Categories: Physics

Time Dilation Confirmed in the Lab

It sounds like science fiction, but the time you experience between two events depends directly on the path you take through the universe. In other words, Einstein’s theory of special relativity postulates that a person traveling in a high-speed rocket would age more slowly than people back on Earth.

Although few physicists doubt Einstein was right, it’s crucial to verify time dilation to the best possible accuracy. Now, an international team of researchers, including Nobel laureate Theodor Hänsch, director of the Max Planck optics institute, has done just this.

Tests of special relativity date back to 1938. But once we started going to space regularly, we had to learn to deal with time dilation on a daily basis. GPS satellites, for example, are basically clocks in orbit. They travel at a whopping speed of 14,000 kilometers per hour well above the Earth’s surface at a distance of 20,000 kilometers. So relative to an atomic clock on the ground they lose about 7 microseconds per day, a number that has to be taken into account for them to work properly.

To test time dilation to a much higher precision, Benjamin Botermann of Johannes Gutenberg-University, Germany, and colleagues accelerated lithium ions to one-third the speed of light. Here the Doppler shift quickly comes into play. Any ions flying toward the observer will be blue shifted and any ions flying away from the observer will be red shifted.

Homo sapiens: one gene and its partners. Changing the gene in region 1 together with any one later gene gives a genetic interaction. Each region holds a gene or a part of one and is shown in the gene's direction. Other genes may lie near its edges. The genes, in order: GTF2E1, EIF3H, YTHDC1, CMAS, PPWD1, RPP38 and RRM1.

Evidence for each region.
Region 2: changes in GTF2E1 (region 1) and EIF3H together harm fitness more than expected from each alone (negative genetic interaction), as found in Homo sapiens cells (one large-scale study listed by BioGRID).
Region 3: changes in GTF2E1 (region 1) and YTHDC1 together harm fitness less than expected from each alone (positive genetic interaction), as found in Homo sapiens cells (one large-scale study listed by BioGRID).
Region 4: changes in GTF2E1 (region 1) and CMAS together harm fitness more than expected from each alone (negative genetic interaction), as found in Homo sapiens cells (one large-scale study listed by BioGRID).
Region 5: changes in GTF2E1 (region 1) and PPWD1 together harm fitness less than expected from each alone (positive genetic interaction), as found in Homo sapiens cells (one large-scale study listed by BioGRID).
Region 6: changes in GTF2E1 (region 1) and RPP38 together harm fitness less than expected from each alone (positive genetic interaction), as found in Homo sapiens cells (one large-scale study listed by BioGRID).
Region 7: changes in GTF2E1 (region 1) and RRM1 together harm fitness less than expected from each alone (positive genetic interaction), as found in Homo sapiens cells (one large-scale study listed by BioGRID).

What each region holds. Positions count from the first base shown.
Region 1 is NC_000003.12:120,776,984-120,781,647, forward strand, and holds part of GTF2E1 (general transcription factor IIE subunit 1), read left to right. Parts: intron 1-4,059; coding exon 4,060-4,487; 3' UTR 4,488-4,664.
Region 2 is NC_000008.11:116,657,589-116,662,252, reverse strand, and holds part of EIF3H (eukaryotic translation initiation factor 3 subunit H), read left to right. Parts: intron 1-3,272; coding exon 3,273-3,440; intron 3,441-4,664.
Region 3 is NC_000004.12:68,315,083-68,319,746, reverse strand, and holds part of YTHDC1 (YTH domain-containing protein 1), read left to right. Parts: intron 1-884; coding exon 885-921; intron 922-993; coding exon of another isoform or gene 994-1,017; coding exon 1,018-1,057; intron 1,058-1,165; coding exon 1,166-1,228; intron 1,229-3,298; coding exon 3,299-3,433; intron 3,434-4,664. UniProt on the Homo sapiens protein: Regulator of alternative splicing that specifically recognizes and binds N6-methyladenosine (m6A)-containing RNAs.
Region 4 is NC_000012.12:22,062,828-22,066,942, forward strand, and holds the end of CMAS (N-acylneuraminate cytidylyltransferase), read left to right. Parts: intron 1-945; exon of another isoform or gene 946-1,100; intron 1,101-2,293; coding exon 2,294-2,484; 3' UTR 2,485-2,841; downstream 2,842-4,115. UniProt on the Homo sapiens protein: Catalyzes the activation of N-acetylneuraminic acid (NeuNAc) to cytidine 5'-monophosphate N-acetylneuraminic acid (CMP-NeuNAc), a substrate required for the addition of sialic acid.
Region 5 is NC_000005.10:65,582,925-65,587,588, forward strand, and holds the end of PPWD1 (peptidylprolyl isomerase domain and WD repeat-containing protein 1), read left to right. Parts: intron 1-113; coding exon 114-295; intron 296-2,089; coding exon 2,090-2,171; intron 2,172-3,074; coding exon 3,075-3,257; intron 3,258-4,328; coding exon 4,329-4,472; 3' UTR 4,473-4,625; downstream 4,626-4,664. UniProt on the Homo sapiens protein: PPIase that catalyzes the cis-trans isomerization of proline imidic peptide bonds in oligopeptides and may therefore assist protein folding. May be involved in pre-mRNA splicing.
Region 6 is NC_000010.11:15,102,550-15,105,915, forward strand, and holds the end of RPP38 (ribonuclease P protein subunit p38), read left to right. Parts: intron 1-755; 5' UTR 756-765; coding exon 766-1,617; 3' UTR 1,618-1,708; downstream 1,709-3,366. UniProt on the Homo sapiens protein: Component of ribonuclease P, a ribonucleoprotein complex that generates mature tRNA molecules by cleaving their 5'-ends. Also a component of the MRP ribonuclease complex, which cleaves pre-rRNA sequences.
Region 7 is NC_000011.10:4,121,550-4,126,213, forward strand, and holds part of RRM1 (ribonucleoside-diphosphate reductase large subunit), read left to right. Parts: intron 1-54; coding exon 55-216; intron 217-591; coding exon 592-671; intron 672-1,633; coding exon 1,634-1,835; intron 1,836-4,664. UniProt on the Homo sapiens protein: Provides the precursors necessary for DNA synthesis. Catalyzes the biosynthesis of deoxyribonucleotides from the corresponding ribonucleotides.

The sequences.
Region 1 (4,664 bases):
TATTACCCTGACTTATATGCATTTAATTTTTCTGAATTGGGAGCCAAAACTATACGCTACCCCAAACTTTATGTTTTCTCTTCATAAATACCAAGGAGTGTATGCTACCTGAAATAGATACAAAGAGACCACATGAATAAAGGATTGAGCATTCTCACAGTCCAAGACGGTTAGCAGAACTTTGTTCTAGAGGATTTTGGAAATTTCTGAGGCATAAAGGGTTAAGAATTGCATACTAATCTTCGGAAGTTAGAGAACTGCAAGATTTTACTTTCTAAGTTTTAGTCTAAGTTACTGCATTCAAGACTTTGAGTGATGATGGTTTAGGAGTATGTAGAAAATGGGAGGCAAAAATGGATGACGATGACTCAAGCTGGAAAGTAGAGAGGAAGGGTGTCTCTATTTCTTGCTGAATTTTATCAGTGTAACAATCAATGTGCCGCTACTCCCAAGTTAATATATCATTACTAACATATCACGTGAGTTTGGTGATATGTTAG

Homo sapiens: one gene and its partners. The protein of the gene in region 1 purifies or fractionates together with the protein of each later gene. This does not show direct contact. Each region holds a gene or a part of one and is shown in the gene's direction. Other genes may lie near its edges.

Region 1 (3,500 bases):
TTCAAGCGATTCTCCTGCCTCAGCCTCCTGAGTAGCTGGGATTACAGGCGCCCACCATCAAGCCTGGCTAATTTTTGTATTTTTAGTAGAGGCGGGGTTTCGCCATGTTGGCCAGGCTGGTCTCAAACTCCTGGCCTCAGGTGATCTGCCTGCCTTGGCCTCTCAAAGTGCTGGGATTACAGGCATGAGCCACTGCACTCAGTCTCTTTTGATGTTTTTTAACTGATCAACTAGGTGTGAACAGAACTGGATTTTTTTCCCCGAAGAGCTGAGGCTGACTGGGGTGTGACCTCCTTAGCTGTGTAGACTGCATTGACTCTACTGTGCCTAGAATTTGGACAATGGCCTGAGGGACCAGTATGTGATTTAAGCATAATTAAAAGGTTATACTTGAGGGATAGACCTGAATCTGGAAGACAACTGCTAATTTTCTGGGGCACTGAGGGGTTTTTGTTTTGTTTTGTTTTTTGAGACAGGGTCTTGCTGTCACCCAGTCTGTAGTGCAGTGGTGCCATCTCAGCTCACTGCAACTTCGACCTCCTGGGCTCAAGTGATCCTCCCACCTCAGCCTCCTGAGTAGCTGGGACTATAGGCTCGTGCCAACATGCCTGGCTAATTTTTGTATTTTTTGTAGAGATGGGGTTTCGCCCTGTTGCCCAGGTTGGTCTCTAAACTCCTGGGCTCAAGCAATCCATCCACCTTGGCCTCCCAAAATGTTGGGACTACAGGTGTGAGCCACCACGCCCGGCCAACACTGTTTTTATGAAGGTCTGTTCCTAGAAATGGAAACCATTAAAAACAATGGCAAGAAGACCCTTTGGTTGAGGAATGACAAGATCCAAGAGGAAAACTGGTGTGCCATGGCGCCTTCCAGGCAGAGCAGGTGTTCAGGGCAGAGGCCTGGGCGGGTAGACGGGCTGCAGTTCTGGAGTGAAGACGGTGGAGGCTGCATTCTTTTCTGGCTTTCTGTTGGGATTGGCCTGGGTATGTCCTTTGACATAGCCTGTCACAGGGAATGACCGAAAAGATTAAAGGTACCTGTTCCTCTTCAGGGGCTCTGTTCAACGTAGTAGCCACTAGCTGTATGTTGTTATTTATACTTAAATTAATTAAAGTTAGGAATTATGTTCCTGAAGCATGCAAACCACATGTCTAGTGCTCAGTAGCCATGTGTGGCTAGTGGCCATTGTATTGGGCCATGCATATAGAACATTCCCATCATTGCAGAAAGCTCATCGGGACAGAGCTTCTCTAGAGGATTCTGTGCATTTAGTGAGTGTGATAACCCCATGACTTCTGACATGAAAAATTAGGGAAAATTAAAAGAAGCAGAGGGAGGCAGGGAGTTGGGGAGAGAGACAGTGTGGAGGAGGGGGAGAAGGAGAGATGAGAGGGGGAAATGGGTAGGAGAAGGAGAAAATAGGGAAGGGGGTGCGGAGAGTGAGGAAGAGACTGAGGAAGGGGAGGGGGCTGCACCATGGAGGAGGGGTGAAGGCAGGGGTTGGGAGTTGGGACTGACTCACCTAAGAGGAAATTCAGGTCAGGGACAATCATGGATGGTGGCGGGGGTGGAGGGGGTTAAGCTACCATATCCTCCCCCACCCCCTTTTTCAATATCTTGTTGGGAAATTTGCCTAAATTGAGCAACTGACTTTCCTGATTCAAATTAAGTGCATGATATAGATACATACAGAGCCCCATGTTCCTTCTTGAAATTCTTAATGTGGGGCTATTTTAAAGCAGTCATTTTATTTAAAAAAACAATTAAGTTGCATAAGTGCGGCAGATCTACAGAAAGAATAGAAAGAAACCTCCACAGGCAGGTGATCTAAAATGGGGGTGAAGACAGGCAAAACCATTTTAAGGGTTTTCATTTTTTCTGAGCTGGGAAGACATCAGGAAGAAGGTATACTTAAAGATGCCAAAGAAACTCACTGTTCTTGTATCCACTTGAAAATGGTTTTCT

The level at which the ions undergo a Doppler shift depends on their relative motion, with respect to the observer. But this also makes their clock run slow, which redshifts the light from the observer’s point of view — an effect that you should be able to measure in the lab.

So the team stimulated transitions in the ions using two lasers propagating in opposite directions. Then any shifts in the absorption frequency of the ions are dependent on the Doppler effect, which we can easily calculate, and the redshift due to time dilation.

The team verified their time dilation prediction to a few parts per billion, improving on previous limits. The findings were published on Sept. 16 in the journal Physical Review Letters.

Shannon Hall

Shannon Hall is a freelance science journalist. She holds two B.A.'s from Whitman College in physics-astronomy and philosophy, and an M.S. in astronomy from the University of Wyoming. Currently, she is working toward a second M.S. from NYU's Science, Health and Environmental Reporting program. You can follow her on Twitter @ShannonWHall.

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